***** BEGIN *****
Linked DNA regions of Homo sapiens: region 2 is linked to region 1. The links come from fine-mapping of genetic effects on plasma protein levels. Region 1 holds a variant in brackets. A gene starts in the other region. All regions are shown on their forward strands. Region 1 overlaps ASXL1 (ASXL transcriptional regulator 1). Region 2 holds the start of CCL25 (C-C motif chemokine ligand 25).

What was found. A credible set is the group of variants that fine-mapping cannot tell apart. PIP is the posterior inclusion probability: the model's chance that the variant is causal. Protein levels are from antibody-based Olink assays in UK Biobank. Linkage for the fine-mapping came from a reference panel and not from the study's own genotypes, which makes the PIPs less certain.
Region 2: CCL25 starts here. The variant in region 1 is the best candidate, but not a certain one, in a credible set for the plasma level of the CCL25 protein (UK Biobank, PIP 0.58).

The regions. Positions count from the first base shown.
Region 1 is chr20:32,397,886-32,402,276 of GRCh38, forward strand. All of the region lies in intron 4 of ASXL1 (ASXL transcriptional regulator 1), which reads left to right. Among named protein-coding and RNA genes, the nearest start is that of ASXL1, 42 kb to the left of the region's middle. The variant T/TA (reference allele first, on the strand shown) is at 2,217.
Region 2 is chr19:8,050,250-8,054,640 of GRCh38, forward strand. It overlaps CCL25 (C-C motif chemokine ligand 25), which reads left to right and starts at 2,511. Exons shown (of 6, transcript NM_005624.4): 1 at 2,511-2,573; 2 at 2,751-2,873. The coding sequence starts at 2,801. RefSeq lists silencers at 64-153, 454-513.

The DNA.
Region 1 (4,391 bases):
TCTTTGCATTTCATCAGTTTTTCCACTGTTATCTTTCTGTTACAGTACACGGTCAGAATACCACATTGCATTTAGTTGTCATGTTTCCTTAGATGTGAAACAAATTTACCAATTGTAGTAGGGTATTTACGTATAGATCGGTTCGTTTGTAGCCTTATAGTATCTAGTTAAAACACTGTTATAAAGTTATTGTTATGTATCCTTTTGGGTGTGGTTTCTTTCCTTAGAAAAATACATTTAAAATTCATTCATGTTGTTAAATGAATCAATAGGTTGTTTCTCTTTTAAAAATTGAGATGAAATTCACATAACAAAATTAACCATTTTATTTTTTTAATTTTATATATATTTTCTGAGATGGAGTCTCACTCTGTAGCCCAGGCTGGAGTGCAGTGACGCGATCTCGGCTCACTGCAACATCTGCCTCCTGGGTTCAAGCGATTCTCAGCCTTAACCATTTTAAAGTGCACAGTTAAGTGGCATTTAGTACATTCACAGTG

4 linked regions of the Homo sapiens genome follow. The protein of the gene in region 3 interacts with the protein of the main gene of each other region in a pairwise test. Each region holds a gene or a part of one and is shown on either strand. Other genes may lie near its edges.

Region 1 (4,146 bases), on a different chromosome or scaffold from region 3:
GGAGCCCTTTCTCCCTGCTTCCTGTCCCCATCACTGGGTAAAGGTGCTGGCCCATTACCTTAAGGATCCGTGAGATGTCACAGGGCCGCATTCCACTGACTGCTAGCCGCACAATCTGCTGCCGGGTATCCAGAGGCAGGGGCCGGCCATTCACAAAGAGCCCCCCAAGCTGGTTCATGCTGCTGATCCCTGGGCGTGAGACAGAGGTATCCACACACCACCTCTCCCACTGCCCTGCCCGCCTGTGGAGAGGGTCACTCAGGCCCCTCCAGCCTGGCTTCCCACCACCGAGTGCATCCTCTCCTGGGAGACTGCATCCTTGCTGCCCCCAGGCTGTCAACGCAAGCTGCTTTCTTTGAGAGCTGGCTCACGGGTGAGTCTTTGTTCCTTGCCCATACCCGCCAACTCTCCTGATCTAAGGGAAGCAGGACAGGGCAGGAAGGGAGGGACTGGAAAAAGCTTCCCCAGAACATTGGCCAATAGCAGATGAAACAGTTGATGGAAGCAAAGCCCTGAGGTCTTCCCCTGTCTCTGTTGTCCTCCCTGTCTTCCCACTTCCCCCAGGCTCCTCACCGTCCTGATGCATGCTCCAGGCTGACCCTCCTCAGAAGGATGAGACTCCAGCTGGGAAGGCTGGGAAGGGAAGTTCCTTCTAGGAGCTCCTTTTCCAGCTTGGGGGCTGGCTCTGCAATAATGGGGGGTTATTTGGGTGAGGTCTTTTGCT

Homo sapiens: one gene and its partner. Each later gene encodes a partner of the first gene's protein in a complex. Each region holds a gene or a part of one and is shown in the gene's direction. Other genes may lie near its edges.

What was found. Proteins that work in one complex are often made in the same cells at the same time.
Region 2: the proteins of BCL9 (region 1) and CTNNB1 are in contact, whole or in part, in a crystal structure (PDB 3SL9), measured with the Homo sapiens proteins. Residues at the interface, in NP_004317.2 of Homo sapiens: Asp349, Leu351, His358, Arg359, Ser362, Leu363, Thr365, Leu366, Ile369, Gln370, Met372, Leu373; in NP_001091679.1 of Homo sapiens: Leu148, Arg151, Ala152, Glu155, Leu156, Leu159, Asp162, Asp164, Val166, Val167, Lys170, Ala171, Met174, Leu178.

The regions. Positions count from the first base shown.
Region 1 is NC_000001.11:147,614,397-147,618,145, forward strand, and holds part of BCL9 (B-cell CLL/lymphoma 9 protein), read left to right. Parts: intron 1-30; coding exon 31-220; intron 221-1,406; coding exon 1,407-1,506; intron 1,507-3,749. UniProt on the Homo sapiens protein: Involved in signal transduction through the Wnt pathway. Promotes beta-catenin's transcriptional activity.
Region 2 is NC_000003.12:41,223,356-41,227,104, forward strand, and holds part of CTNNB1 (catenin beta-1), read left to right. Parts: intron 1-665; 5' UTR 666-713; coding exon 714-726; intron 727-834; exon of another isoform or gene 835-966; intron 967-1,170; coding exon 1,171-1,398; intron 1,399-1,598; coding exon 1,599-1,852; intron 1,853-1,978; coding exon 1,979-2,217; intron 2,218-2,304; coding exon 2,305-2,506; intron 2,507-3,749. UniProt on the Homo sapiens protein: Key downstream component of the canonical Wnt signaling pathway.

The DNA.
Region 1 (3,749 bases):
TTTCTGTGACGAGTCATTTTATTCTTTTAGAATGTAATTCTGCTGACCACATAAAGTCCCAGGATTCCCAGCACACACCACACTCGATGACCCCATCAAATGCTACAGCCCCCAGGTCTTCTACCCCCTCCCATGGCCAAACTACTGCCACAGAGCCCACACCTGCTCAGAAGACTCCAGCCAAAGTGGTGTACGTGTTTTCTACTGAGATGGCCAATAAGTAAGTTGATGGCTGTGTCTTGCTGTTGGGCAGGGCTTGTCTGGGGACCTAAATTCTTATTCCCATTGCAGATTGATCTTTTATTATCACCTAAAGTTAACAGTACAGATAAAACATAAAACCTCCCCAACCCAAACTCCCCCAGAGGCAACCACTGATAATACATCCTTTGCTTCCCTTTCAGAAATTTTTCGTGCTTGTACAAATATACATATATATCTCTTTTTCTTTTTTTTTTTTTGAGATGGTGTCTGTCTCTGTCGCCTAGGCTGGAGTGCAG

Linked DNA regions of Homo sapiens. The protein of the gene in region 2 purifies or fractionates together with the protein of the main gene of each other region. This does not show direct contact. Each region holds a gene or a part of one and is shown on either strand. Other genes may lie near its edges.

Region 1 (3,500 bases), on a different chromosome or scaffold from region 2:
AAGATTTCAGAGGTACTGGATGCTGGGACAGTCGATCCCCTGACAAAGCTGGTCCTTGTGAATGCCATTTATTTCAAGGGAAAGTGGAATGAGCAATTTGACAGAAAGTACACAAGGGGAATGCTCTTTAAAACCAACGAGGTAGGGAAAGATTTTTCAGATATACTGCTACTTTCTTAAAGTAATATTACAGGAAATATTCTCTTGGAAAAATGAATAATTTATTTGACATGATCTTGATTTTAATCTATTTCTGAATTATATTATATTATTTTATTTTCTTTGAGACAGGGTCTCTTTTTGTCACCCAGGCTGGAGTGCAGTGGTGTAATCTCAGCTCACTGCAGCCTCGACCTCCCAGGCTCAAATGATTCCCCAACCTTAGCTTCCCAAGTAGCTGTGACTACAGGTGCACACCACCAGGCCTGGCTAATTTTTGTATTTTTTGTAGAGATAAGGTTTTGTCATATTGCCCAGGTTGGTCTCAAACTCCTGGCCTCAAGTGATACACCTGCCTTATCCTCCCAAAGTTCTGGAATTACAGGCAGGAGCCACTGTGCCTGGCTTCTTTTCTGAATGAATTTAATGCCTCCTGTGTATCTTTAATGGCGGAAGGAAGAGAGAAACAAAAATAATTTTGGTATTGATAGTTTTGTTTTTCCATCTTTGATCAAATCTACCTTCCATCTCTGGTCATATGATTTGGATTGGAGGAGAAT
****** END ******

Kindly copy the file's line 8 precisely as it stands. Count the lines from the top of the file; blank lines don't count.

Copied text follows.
Region 1 (4,391 bases):